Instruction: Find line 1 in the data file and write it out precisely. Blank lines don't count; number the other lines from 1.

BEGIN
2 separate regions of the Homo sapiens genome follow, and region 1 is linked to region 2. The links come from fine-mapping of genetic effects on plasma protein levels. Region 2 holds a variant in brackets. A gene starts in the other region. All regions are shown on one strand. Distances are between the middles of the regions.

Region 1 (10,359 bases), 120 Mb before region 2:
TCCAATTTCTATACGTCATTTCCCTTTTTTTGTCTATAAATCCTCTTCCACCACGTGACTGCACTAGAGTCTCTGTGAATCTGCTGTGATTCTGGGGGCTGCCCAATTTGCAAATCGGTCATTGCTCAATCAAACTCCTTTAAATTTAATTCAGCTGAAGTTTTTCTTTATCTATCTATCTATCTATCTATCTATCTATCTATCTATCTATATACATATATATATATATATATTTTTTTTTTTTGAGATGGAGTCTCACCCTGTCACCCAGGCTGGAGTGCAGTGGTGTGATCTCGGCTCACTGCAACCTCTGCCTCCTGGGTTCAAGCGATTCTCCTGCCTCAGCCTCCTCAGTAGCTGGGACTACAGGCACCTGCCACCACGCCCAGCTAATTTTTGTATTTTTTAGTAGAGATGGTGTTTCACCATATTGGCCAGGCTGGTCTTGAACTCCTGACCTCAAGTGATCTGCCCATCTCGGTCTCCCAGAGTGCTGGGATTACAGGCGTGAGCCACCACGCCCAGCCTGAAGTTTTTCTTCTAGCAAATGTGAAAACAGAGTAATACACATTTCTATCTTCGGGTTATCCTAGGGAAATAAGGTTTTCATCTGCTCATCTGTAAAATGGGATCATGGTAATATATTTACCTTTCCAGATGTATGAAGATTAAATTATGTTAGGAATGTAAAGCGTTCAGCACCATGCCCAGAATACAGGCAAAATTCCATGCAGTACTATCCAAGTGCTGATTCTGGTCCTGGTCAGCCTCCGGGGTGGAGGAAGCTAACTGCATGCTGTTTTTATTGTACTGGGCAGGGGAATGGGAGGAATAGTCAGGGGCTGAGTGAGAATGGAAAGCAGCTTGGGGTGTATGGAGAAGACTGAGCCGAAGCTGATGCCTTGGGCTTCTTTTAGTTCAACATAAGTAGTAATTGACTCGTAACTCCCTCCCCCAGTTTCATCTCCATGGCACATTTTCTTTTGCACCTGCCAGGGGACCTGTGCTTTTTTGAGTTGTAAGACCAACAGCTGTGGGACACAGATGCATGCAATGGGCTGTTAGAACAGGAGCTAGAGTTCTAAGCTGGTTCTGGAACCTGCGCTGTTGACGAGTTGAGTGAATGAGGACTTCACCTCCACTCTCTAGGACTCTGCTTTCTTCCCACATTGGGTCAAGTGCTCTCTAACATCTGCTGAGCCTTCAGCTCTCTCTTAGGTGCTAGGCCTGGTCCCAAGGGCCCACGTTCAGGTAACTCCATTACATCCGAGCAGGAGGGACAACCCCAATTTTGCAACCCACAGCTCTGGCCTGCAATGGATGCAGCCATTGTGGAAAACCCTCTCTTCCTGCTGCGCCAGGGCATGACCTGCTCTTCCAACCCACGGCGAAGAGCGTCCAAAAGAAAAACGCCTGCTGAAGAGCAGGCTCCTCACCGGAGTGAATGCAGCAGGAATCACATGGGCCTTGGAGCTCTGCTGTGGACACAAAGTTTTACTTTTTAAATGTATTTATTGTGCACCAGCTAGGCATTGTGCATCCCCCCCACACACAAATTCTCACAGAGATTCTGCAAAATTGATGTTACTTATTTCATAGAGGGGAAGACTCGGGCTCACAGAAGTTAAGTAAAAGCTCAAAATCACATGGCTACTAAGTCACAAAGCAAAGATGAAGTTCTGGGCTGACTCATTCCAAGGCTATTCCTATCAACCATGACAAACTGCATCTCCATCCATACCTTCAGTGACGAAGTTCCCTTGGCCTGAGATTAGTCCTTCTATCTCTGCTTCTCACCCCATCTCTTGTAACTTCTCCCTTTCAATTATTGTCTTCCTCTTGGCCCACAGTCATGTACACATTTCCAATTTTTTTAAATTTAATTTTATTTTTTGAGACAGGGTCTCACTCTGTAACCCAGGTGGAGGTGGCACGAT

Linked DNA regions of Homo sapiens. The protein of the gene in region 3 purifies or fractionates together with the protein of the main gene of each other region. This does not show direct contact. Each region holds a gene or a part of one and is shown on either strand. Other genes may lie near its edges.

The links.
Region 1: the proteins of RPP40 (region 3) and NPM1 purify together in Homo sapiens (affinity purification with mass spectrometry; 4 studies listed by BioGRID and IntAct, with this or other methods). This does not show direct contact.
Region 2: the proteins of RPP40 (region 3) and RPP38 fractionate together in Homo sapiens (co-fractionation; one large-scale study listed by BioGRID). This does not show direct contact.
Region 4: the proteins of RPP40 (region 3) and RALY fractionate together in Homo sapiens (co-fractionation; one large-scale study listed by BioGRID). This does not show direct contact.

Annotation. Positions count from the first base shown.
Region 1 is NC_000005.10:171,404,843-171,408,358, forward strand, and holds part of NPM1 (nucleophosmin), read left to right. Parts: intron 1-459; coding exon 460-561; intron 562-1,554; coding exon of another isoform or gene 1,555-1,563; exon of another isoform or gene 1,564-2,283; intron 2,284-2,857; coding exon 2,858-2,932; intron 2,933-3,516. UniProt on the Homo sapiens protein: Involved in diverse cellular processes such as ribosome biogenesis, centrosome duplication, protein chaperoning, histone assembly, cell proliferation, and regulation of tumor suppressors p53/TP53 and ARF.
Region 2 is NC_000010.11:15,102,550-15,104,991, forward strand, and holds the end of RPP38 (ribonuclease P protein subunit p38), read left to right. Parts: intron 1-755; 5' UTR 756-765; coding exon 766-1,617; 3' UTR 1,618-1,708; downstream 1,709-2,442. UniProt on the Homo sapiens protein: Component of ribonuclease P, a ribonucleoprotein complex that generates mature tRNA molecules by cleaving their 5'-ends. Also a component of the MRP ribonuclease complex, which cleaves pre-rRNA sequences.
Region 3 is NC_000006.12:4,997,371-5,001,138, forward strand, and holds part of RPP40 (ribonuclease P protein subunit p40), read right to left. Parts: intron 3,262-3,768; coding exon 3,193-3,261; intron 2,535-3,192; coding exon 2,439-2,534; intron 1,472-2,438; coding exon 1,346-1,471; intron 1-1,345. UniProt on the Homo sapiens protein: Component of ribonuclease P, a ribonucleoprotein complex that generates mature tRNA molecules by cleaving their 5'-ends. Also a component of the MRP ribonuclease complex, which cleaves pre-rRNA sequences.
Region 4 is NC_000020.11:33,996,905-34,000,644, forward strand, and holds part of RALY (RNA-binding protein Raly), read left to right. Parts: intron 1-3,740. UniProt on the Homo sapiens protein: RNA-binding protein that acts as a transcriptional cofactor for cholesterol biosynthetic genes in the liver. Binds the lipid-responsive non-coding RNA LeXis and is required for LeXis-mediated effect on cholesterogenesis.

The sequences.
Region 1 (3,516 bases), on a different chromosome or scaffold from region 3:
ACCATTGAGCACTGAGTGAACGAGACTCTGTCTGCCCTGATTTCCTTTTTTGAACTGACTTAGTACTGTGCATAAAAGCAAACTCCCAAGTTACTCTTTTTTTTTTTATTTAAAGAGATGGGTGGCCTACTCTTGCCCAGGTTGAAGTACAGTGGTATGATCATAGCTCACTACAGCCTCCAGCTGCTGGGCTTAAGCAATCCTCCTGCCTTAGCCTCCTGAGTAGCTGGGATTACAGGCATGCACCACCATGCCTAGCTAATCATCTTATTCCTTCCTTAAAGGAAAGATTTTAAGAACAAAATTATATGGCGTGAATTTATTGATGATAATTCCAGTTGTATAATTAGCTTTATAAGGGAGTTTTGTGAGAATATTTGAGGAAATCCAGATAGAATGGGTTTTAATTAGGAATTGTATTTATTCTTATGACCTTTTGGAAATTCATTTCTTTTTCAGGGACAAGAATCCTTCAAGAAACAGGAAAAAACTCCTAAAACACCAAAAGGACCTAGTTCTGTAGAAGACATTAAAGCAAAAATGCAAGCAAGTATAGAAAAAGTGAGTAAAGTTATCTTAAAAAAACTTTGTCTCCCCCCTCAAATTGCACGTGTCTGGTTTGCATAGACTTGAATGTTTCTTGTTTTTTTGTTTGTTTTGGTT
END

2 separate regions of the Homo sapiens genome follow, and region 1 is linked to region 2. The links come from fine-mapping of genetic effects on plasma protein levels. Region 2 holds a variant in brackets. A gene starts in the other region. All regions are shown on one strand. Distances are between the middles of the regions.